Oaks of the World

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 Quercus tomentella
Author Engelm. 1878 Trans. Acad. Sci. St. Louis 3: 393
Synonymschrysolepis var. tomentella (Engelm.) E.Murray 1983
chrysolepis subsp tomentella (Engelm.) E.Murray 1983
tomentella var. conjungens Trel. 1924
Local namesIsland live oak ; Island oak ;
Range California Islands (Santa Rosa, Santa Cruz, Santa Catalina, Santa Clemente); Mexico (Guadalupe Island); 100 to 900 m;
Growth habit6-12 m tall usually, but may reach 20 m, with trunk to 0.4-0.6 m in diameter; crown rounded with spreading branches;
Leaves 5-10 x 2.5-5 cm; evergreen; stiff; leathery; elliptic or ovate, sometimes slightly oblong; apex pointed to attenuate; base obtuse to rounded, cordate or not; margin slightly thickened, strongly revolute, cartilaginous, entire, or crenate-dentate with 3-7 pairs of teeth; glossy dark green or yellowish green above, hairless or with some scattered stalkless trichomes, mainly at base of midvein; greyish, densely tomentose beneath, with scattered, sessile stellate hairs and simple ones along midvein; 8-12 conspicuous, parallel vein pairs, impressed adaxially, raised beneath; petiole 3-10 mm long, thick, flattened above, with rusty hairs;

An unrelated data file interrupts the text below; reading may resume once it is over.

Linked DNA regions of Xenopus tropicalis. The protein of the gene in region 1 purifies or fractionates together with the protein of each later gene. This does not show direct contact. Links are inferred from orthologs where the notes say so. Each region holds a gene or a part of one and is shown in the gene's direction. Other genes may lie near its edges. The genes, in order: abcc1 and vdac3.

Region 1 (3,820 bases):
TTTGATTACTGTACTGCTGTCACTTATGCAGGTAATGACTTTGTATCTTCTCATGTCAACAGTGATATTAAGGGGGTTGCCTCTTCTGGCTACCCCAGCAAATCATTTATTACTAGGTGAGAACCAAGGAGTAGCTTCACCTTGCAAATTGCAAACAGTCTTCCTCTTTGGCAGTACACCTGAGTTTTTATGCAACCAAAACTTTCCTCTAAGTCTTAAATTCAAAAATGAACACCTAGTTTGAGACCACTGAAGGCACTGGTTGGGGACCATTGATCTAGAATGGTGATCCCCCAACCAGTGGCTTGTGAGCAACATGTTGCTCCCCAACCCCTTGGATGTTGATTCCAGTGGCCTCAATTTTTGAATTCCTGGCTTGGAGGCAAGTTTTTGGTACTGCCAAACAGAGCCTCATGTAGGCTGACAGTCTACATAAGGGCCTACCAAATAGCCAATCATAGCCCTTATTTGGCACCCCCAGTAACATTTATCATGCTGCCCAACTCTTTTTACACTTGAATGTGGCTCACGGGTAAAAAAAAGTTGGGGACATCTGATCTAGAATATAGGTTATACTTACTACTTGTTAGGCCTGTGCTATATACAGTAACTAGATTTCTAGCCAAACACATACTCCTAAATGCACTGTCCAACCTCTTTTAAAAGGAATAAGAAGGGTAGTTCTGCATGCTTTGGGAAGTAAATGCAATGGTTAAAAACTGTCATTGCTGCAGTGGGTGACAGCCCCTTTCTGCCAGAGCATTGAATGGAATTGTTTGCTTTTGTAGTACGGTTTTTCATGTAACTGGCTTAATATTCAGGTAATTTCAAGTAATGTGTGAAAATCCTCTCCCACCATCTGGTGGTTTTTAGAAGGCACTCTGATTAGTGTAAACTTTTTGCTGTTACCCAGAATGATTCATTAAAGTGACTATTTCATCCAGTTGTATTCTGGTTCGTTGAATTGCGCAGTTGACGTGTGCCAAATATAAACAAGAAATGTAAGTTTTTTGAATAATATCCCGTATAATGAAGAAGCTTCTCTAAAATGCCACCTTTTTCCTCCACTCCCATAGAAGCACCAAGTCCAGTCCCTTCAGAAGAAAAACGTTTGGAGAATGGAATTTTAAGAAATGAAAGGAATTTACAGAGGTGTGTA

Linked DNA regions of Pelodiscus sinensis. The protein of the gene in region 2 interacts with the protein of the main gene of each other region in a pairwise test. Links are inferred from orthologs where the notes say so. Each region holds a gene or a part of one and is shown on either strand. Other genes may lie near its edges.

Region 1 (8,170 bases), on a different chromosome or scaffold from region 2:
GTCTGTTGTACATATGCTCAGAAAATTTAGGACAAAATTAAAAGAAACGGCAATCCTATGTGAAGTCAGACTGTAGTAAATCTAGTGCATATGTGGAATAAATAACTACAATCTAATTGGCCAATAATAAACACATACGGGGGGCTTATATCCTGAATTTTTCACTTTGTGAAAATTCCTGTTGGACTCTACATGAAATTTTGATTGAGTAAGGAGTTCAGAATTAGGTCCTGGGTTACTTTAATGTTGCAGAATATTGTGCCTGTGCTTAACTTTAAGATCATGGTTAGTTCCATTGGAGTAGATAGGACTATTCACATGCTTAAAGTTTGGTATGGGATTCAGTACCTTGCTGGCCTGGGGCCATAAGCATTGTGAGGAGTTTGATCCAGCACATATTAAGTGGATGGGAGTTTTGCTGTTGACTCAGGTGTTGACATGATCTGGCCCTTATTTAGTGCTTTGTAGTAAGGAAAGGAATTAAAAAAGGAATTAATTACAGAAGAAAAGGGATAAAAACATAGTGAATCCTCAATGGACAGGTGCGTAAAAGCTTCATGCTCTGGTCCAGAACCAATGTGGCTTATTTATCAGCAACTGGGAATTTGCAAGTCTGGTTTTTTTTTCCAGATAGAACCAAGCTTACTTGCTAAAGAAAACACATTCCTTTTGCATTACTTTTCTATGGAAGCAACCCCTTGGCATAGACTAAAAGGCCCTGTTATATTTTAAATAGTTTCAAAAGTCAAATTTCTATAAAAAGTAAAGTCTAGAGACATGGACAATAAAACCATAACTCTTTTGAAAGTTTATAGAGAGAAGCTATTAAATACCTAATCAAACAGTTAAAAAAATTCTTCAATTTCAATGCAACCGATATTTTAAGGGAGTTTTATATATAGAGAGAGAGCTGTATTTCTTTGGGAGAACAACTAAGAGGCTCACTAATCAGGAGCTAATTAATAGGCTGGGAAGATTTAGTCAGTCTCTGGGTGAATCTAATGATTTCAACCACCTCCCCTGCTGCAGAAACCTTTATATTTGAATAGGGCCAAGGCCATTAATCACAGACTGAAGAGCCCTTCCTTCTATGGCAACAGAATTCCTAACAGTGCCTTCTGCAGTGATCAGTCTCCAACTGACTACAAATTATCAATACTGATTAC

Flowers in April-May; staminate flowers pubescent, on 5-8 cm long catkins; female inflorescences few-flowered;
Fruits acorn 2.5-3 cm long; solitary or paired; apex rounded; cup sessile or with a 0.8-1.3 cm long peduncle, hairy inside and outside, with warty scales, enclosing 1/3 to 1/2 of nut; maturing in 2 years from August to October;

Bark, twigs and
buds

bark reddish brown, thin, scaly, turning greyish, ridged; twigs hairy, red brown, stiff; terminal bud conical, 7-10 mm long, with ciliate scales; stipules with long pubescence, in a spiral, deciduous;
Hardiness zone, habitat not quite hardy (zone 8); all types of soils;
Miscellaneous-- A.Camus : n° 294;
-- "golden oak" (= Sub-genus Quercus, section Protobalanus);
-- discovered in Guadalupe Island in 1875; rare;
-- resembles Q. agrifolia (which has convex leaves, secondary veins not so conspicuous), and Q. parvula (which has stalked acorns);
Subspecies and
varieties
-- Hybrids with Q. chrysolepis, hardy;
Pictures